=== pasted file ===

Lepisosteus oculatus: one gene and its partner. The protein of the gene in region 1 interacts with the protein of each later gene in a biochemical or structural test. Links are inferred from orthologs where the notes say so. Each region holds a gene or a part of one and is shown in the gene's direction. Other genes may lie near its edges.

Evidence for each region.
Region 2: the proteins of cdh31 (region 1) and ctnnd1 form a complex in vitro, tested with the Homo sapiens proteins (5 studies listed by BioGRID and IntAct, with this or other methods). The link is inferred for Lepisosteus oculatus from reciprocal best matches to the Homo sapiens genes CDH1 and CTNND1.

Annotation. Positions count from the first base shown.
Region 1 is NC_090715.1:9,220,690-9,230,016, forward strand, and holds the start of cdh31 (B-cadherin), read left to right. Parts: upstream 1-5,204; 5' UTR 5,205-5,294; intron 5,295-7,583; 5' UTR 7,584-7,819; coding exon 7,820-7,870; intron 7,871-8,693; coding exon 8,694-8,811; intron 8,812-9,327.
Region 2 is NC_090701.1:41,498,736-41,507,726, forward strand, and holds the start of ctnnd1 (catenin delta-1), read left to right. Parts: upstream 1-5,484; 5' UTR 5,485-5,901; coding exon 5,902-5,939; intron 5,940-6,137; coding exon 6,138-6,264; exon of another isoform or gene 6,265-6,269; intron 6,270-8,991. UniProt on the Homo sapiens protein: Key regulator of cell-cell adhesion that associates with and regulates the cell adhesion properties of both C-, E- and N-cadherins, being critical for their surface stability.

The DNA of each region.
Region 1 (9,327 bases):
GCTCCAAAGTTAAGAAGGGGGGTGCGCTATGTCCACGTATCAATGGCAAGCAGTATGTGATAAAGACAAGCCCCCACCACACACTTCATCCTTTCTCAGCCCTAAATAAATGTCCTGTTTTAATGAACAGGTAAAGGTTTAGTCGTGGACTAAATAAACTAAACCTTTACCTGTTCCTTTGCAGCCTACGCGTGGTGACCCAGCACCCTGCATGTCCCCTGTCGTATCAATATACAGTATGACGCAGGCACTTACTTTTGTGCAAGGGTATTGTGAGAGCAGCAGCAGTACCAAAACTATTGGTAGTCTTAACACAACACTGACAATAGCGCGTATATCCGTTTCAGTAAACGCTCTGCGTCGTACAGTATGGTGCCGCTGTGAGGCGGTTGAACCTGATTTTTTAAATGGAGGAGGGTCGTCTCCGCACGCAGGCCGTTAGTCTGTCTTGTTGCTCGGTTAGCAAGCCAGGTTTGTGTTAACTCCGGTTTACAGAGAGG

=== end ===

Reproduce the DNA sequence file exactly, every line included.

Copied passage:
Lepisosteus oculatus: one gene and its partner. The protein of the gene in region 1 interacts with the protein of each later gene in a biochemical or structural test. Links are inferred from orthologs where the notes say so. Each region holds a gene or a part of one and is shown in the gene's direction. Other genes may lie near its edges.

Evidence for each region.
Region 2: the proteins of cdh31 (region 1) and ctnnd1 form a complex in vitro, tested with the Homo sapiens proteins (5 studies listed by BioGRID and IntAct, with this or other methods). The link is inferred for Lepisosteus oculatus from reciprocal best matches to the Homo sapiens genes CDH1 and CTNND1.

Annotation. Positions count from the first base shown.
Region 1 is NC_090715.1:9,220,690-9,230,016, forward strand, and holds the start of cdh31 (B-cadherin), read left to right. Parts: upstream 1-5,204; 5' UTR 5,205-5,294; intron 5,295-7,583; 5' UTR 7,584-7,819; coding exon 7,820-7,870; intron 7,871-8,693; coding exon 8,694-8,811; intron 8,812-9,327.
Region 2 is NC_090701.1:41,498,736-41,507,726, forward strand, and holds the start of ctnnd1 (catenin delta-1), read left to right. Parts: upstream 1-5,484; 5' UTR 5,485-5,901; coding exon 5,902-5,939; intron 5,940-6,137; coding exon 6,138-6,264; exon of another isoform or gene 6,265-6,269; intron 6,270-8,991. UniProt on the Homo sapiens protein: Key regulator of cell-cell adhesion that associates with and regulates the cell adhesion properties of both C-, E- and N-cadherins, being critical for their surface stability.

The DNA of each region.
Region 1 (9,327 bases):
GCTCCAAAGTTAAGAAGGGGGGTGCGCTATGTCCACGTATCAATGGCAAGCAGTATGTGATAAAGACAAGCCCCCACCACACACTTCATCCTTTCTCAGCCCTAAATAAATGTCCTGTTTTAATGAACAGGTAAAGGTTTAGTCGTGGACTAAATAAACTAAACCTTTACCTGTTCCTTTGCAGCCTACGCGTGGTGACCCAGCACCCTGCATGTCCCCTGTCGTATCAATATACAGTATGACGCAGGCACTTACTTTTGTGCAAGGGTATTGTGAGAGCAGCAGCAGTACCAAAACTATTGGTAGTCTTAACACAACACTGACAATAGCGCGTATATCCGTTTCAGTAAACGCTCTGCGTCGTACAGTATGGTGCCGCTGTGAGGCGGTTGAACCTGATTTTTTAAATGGAGGAGGGTCGTCTCCGCACGCAGGCCGTTAGTCTGTCTTGTTGCTCGGTTAGCAAGCCAGGTTTGTGTTAACTCCGGTTTACAGAGAGG